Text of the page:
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A round-up of the latest science and news from Australasia.

A Diabetes Treatment from Snail Venom

The 3D structure of an insulin found in cone snail venom has revealed how these highly efficient natural proteins can operate faster than human insulin.

The research, conducted using the Australian Synchrotron, discovered that the Con-Ins G1 protein was able to bind to human insulin receptors, signifying the potential for its translation into a human therapeutic agent.

3D Cell Growth Opens New Path for Spinal Cord Repair

A novel technique to grow cells in three dimensions, without the traditional restrictions of matrix or scaffolds, has opened a new avenue to repair damaged spinal cords.

Dr James St John of Griffith University’s Eskitis Institute for Drug Discovery used floating liquid marbles to enable cells to freely associate and form natural structures just like they would normally within the human body.

Warning over Herbal Medicine Side-Effects

St John’s wort, a herbal treatment for depression, can produce the same adverse reactions as the antidepressant fluoxetine, with potentially serious side-effects when the two are taken together, according to a study published in Clinical and Experimental Pharmacology and Physiology.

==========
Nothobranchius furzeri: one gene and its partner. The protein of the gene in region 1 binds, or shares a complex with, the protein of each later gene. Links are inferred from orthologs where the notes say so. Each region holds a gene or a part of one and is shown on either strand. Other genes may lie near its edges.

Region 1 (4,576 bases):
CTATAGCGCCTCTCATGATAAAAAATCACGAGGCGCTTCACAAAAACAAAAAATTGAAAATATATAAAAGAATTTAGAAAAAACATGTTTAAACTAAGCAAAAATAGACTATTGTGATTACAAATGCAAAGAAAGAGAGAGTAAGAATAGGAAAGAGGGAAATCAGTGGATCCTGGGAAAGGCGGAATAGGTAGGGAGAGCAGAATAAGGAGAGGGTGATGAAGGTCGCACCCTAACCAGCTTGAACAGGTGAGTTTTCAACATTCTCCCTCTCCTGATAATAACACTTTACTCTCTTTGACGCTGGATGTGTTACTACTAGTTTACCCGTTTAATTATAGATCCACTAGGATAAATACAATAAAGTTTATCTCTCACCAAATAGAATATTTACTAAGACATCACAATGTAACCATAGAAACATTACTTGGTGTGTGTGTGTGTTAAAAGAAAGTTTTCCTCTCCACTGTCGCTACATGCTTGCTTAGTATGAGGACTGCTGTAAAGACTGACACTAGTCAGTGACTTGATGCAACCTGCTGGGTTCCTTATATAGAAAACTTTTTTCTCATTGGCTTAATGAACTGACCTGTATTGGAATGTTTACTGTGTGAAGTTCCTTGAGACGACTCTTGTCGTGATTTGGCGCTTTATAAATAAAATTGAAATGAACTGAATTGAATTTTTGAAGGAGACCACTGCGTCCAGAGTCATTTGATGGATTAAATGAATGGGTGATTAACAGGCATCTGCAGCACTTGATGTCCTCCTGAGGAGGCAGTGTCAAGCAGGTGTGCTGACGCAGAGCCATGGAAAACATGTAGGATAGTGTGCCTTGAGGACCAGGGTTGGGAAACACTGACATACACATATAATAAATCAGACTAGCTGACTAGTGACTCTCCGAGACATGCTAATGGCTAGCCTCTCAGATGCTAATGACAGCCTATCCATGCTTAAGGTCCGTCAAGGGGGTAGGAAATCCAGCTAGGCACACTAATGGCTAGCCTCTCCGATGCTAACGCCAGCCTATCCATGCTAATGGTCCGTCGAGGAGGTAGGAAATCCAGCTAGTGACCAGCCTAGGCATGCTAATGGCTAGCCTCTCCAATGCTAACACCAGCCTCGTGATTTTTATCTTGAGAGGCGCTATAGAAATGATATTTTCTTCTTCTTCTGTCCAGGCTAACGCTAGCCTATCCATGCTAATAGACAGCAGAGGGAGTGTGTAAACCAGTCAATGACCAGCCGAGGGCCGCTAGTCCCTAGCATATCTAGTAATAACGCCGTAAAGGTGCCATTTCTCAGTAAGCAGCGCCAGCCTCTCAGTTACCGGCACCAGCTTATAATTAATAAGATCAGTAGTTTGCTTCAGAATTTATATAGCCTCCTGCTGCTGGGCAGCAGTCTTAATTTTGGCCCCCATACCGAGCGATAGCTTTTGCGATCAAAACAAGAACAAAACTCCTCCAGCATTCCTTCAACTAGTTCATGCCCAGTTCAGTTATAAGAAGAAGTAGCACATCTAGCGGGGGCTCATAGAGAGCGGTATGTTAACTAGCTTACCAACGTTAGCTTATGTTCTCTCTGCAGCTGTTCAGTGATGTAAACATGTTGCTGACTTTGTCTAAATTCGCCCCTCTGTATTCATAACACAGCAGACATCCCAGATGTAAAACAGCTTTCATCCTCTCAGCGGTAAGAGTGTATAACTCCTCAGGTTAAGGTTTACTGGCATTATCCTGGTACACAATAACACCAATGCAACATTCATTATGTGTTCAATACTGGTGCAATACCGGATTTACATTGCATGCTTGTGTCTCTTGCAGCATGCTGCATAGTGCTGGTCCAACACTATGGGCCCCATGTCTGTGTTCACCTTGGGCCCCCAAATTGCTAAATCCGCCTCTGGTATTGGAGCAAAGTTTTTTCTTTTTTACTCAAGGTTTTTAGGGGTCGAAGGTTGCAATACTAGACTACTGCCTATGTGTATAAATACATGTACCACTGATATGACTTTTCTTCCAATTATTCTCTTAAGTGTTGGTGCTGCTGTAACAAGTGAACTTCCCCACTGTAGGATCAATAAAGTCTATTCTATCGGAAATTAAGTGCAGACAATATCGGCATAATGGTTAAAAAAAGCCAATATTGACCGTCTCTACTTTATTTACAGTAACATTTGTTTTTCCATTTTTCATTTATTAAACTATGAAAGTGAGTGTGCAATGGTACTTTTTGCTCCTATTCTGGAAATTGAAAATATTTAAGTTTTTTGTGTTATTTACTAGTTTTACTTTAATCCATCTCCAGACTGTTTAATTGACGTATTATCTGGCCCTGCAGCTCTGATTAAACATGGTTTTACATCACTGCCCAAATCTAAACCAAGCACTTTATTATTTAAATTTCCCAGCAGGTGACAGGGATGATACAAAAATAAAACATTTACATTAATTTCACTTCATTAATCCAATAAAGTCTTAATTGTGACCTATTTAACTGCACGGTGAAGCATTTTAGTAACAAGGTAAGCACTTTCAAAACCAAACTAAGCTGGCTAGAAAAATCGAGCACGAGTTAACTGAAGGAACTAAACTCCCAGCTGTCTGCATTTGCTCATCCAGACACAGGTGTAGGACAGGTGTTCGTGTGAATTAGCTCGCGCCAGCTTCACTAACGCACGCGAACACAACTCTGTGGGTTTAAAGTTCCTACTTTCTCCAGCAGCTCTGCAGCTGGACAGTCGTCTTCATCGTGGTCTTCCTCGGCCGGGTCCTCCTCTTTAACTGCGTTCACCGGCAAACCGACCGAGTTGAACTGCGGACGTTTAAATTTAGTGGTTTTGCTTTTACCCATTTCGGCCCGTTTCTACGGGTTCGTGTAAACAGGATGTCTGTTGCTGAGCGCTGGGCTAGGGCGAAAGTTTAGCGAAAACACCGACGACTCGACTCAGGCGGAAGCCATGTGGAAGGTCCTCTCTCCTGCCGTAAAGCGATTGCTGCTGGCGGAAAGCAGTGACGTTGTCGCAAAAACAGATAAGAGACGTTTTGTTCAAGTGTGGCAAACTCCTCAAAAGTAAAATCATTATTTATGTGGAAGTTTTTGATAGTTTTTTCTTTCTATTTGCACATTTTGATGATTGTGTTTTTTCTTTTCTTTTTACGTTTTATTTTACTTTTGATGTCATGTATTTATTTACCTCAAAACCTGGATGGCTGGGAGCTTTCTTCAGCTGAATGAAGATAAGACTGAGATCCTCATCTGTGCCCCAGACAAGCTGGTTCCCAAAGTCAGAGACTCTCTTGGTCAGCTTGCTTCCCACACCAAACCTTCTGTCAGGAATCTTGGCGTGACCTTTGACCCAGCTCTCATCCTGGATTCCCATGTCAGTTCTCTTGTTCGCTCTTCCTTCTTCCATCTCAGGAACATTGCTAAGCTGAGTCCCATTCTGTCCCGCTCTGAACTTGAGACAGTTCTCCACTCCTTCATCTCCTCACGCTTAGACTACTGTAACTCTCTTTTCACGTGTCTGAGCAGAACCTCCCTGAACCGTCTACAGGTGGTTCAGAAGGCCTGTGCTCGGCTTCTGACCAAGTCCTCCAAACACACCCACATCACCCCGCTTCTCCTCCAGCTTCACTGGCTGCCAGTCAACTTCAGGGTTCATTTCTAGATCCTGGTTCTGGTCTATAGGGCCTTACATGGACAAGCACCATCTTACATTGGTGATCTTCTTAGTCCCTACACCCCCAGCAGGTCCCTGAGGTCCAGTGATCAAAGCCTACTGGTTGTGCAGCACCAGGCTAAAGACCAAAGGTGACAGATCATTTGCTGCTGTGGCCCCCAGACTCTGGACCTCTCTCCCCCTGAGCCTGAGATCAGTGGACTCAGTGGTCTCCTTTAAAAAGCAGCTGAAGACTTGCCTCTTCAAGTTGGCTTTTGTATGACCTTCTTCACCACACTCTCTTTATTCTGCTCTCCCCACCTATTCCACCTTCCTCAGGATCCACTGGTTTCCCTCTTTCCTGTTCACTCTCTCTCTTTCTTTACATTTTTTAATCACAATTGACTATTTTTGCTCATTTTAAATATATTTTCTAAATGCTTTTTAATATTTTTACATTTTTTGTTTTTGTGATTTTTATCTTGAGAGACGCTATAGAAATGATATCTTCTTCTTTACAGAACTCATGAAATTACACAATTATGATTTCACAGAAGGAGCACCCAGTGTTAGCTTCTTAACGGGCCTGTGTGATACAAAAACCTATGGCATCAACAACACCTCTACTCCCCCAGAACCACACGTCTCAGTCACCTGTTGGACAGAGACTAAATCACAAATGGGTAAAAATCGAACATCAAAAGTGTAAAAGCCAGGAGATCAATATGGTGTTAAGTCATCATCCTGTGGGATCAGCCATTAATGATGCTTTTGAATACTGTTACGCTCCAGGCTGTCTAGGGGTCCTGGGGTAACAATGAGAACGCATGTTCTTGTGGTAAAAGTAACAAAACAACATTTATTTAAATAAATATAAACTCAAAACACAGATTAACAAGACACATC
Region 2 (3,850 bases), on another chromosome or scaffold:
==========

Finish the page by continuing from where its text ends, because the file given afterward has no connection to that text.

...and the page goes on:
Children Struggle to Tell When Emotions Are Faked

Research published in Frontiers in Psychology has found that children are unable to tell the difference between genuine and fake sadness from facial expressions – even by the time they leave primary school. However, for happy facial expressions they could distinguish genuine from fake emotions to some extent.

Judas Camels Betray Feral Friends

A single camel can betray the whereabouts of its companions, leading to a useful method to control feral camel numbers in Australia’s outback. The technique relies on the social nature of dromedary camels, which number around one million in remote areas of arid central Australia and threaten biodiversity, agriculture and biosecurity in these regions.

Antidepressants and Breastfeeding Can Mix

Women on antidepressant medication are more successful at breastfeeding their babies if they keep taking the medication, according to research presented at the 18th annual conference of the Perinatal Society of Australia and New Zealand.

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